“Collateral Beauty” is a manipulative weeper of a film that pours on the tragedies, but it’s boosted in one sense by a grade-A cast of Oscar winners and nominees.
Will Smith stars as Howard, an advertising hotshot in a firm with his best bud Whit (Edward Norton). Howard is one of those movie bosses, energizing and charismatic, giving speeches that no real person could ever deliver off the cuff. After his daughter dies, he’s beyond distraught, and it’s killing his business. He just sits around, building massive domino structures and writing letters to Love, Death and Time.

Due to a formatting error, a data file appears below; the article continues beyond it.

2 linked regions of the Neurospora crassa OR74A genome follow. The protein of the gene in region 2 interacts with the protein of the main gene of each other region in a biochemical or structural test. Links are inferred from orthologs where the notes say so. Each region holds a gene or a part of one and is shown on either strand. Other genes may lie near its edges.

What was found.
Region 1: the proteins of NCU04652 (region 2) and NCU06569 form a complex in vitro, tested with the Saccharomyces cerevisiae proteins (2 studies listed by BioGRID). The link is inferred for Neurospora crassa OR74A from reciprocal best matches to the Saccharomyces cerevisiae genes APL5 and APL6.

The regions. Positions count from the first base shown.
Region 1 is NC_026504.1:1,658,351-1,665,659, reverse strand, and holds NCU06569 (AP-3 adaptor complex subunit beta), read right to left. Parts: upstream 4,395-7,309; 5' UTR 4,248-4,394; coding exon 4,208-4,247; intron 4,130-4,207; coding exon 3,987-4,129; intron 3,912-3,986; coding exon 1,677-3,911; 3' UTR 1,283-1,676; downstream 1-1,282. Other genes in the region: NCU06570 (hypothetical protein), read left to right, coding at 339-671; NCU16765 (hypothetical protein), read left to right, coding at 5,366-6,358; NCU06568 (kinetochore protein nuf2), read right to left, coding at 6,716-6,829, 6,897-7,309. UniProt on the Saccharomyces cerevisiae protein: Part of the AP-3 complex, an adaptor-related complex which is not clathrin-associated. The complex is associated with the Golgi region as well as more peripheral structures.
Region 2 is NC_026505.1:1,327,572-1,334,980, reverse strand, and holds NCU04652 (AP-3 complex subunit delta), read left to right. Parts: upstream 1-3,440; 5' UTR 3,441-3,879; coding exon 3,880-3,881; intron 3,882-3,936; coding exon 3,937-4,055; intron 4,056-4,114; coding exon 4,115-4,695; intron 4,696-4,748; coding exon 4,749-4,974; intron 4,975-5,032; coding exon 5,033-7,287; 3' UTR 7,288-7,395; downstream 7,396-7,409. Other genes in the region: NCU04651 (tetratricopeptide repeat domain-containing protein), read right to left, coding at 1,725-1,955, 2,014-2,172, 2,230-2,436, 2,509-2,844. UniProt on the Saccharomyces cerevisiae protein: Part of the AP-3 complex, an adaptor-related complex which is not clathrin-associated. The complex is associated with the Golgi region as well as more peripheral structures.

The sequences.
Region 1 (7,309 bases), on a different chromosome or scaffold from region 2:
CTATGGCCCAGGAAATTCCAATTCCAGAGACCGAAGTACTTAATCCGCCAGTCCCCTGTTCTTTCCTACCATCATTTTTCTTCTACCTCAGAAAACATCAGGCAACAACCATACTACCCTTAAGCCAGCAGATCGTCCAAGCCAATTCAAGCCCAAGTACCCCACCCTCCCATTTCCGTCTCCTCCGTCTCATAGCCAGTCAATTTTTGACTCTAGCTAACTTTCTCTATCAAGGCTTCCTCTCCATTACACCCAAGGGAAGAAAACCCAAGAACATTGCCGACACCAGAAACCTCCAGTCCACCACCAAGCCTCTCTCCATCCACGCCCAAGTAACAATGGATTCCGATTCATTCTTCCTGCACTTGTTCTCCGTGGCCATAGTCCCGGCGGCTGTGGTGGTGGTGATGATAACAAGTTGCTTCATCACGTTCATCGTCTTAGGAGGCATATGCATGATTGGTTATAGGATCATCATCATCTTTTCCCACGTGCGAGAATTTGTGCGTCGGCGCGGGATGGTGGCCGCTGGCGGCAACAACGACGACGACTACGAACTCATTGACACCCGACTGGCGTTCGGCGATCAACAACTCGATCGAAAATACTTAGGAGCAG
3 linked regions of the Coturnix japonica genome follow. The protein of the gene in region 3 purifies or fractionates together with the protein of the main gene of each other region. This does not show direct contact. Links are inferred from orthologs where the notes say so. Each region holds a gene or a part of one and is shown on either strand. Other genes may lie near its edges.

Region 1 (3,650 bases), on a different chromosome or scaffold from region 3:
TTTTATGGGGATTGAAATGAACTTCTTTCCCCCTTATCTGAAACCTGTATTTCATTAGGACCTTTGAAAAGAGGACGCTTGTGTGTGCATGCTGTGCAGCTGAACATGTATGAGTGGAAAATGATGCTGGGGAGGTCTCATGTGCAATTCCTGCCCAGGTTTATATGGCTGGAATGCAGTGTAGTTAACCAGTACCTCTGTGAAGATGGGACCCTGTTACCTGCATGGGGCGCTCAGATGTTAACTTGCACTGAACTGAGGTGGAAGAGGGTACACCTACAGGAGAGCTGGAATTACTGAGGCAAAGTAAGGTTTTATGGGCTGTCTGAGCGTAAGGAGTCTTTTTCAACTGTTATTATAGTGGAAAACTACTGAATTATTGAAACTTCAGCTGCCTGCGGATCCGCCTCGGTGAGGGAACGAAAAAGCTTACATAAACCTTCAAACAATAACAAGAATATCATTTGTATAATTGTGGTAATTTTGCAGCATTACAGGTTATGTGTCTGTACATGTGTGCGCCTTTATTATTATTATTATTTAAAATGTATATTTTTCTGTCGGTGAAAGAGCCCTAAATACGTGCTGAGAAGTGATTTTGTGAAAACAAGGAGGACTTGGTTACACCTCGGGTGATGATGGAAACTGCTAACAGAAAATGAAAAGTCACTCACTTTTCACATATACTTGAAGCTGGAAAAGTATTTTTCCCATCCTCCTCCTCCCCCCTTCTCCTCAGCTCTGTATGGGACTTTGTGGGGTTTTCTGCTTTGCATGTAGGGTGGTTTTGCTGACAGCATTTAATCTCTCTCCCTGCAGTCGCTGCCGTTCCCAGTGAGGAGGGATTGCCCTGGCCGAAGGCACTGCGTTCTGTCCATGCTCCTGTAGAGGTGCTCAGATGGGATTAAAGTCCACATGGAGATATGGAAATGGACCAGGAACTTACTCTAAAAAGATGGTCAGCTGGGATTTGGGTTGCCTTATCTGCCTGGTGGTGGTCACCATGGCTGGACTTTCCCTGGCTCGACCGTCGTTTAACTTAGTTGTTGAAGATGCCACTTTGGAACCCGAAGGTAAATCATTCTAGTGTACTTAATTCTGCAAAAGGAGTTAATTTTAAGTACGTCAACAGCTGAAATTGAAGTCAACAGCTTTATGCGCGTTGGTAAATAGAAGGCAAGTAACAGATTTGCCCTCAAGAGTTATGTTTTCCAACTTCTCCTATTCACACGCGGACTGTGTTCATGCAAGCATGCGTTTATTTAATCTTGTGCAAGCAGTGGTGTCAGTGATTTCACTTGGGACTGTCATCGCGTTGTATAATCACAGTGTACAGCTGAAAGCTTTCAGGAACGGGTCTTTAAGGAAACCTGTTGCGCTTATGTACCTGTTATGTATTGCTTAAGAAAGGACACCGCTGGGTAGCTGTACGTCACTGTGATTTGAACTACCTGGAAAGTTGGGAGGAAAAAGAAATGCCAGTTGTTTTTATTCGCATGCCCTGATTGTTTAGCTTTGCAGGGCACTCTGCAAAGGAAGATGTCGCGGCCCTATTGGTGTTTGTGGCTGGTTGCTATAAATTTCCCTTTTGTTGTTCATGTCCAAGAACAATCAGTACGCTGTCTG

To try and reach Howard, Whit (along with two other executives played by Kate Winslet and Michael Peña) hire actors (played by Helen Mirren, Keira Knightley and Jacob Latimore) to portray those abstract concepts.
Meanwhile, the film pours on the tacky sentimentality as it layers on tragedy after tragedy. The biggest tragedy of all, of course, is the total wasting of such a talented cast.
The concept is as ludicrous as it sounds, and even when the film gets a chance to make bold choices, it instead wimps out with a bad, nonsensical ending.
Directed by David Frankel
Starring Will Smith, Edward Norton, Kate Winslet, Helen Mirren